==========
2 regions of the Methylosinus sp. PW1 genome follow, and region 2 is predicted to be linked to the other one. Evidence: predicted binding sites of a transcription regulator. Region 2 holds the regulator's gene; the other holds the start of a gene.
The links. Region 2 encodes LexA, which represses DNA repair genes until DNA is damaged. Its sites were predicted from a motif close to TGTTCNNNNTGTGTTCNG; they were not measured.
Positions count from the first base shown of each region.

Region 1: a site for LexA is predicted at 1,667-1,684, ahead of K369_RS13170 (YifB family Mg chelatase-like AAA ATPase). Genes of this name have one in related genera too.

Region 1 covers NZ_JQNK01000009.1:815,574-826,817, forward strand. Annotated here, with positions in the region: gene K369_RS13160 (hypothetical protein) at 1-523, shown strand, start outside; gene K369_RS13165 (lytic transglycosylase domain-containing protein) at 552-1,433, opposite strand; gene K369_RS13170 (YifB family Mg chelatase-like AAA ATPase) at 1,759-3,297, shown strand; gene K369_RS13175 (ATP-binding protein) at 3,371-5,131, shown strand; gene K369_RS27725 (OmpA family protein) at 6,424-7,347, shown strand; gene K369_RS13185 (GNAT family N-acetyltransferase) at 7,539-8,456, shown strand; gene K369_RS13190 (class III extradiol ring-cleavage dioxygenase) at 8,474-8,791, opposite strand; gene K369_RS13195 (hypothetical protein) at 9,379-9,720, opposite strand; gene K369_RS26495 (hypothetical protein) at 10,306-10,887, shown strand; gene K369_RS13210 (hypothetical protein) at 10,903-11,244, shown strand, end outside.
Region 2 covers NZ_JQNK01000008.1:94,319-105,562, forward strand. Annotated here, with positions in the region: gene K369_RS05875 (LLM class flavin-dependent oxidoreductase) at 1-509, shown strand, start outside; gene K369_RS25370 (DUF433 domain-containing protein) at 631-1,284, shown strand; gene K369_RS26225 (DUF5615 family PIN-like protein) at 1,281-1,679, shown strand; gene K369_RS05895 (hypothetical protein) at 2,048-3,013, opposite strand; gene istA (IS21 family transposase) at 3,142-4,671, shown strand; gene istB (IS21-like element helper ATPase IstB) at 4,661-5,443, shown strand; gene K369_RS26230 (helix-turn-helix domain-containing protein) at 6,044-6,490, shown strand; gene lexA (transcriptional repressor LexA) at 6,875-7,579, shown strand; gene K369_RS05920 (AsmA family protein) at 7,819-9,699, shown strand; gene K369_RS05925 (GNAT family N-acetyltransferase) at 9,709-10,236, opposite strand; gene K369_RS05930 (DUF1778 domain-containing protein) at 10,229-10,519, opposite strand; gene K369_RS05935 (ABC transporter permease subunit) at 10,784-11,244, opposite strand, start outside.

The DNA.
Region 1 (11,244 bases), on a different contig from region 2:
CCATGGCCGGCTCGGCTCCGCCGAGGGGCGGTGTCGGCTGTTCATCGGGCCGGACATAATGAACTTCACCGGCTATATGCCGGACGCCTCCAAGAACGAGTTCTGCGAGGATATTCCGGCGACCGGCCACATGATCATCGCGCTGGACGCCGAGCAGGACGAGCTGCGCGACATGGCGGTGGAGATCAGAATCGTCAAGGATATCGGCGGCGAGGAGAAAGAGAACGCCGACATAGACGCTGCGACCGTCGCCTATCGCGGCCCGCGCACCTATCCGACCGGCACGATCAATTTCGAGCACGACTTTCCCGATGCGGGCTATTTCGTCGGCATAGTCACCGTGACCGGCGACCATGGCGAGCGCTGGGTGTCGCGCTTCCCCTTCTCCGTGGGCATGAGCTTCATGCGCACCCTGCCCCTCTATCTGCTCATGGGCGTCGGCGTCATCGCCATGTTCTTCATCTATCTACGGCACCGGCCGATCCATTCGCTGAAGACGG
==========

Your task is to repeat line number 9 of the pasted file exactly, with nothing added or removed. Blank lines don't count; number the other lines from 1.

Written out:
CCATGGCCGGCTCGGCTCCGCCGAGGGGCGGTGTCGGCTGTTCATCGGGCCGGACATAATGAACTTCACCGGCTATATGCCGGACGCCTCCAAGAACGAGTTCTGCGAGGATATTCCGGCGACCGGCCACATGATCATCGCGCTGGACGCCGAGCAGGACGAGCTGCGCGACATGGCGGTGGAGATCAGAATCGTCAAGGATATCGGCGGCGAGGAGAAAGAGAACGCCGACATAGACGCTGCGACCGTCGCCTATCGCGGCCCGCGCACCTATCCGACCGGCACGATCAATTTCGAGCACGACTTTCCCGATGCGGGCTATTTCGTCGGCATAGTCACCGTGACCGGCGACCATGGCGAGCGCTGGGTGTCGCGCTTCCCCTTCTCCGTGGGCATGAGCTTCATGCGCACCCTGCCCCTCTATCTGCTCATGGGCGTCGGCGTCATCGCCATGTTCTTCATCTATCTACGGCACCGGCCGATCCATTCGCTGAAGACGG